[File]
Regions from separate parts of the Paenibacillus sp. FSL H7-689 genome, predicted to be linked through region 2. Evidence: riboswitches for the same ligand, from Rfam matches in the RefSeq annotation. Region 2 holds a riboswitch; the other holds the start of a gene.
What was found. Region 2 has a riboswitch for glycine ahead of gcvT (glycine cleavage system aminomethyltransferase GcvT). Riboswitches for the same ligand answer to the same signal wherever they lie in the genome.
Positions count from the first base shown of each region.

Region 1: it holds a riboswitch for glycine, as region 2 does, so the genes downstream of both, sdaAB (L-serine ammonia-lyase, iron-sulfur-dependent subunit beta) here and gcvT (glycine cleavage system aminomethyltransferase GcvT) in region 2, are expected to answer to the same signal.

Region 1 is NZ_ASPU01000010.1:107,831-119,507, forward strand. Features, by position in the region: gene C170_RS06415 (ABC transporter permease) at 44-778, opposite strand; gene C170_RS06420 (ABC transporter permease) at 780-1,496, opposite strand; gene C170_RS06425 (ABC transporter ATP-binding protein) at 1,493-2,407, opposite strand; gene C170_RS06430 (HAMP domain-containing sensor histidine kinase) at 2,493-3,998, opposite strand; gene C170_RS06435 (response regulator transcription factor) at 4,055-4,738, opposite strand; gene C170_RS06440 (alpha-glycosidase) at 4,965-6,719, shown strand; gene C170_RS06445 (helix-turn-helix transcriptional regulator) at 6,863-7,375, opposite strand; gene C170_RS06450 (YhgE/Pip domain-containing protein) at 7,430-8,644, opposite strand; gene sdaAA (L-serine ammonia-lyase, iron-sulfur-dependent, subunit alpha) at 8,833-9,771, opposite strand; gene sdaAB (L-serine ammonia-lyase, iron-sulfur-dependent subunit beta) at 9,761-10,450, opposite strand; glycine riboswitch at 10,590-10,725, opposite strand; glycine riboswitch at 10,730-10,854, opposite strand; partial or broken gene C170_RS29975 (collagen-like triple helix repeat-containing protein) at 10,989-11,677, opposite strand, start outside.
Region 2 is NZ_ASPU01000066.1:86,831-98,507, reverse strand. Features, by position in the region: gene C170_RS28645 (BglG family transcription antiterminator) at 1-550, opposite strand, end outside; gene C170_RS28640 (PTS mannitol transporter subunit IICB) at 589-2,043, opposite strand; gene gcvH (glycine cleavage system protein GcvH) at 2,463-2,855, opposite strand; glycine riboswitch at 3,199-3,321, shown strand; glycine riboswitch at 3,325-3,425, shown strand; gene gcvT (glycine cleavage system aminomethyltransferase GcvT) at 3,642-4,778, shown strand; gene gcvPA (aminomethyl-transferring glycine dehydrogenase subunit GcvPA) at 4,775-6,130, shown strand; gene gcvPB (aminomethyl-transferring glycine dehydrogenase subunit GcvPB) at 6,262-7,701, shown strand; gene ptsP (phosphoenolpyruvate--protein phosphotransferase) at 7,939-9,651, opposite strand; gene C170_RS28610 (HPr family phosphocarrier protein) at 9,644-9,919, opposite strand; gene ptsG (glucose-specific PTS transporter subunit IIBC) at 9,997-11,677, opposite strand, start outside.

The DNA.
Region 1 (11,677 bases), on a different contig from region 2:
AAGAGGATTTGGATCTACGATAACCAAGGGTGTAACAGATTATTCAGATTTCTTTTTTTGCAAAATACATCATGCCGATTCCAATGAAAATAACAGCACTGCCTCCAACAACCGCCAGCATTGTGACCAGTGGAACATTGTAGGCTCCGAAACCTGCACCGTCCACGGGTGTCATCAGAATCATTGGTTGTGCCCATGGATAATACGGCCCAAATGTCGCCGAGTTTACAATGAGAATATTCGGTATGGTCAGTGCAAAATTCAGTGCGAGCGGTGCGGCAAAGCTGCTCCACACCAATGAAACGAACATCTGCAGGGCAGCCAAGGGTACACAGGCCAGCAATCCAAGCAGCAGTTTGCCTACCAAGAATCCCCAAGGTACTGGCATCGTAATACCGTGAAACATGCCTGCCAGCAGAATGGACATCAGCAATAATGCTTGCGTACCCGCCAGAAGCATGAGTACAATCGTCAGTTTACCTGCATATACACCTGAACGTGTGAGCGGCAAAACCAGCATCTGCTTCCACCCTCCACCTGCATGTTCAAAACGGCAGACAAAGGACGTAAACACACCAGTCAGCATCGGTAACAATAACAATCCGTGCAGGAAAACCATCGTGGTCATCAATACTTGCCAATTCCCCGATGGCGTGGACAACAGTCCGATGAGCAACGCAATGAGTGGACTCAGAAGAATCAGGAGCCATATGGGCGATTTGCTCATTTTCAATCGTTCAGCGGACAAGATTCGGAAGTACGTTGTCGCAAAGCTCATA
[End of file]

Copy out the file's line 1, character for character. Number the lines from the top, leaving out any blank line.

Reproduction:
Regions from separate parts of the Paenibacillus sp. FSL H7-689 genome, predicted to be linked through region 2. Evidence: riboswitches for the same ligand, from Rfam matches in the RefSeq annotation. Region 2 holds a riboswitch; the other holds the start of a gene.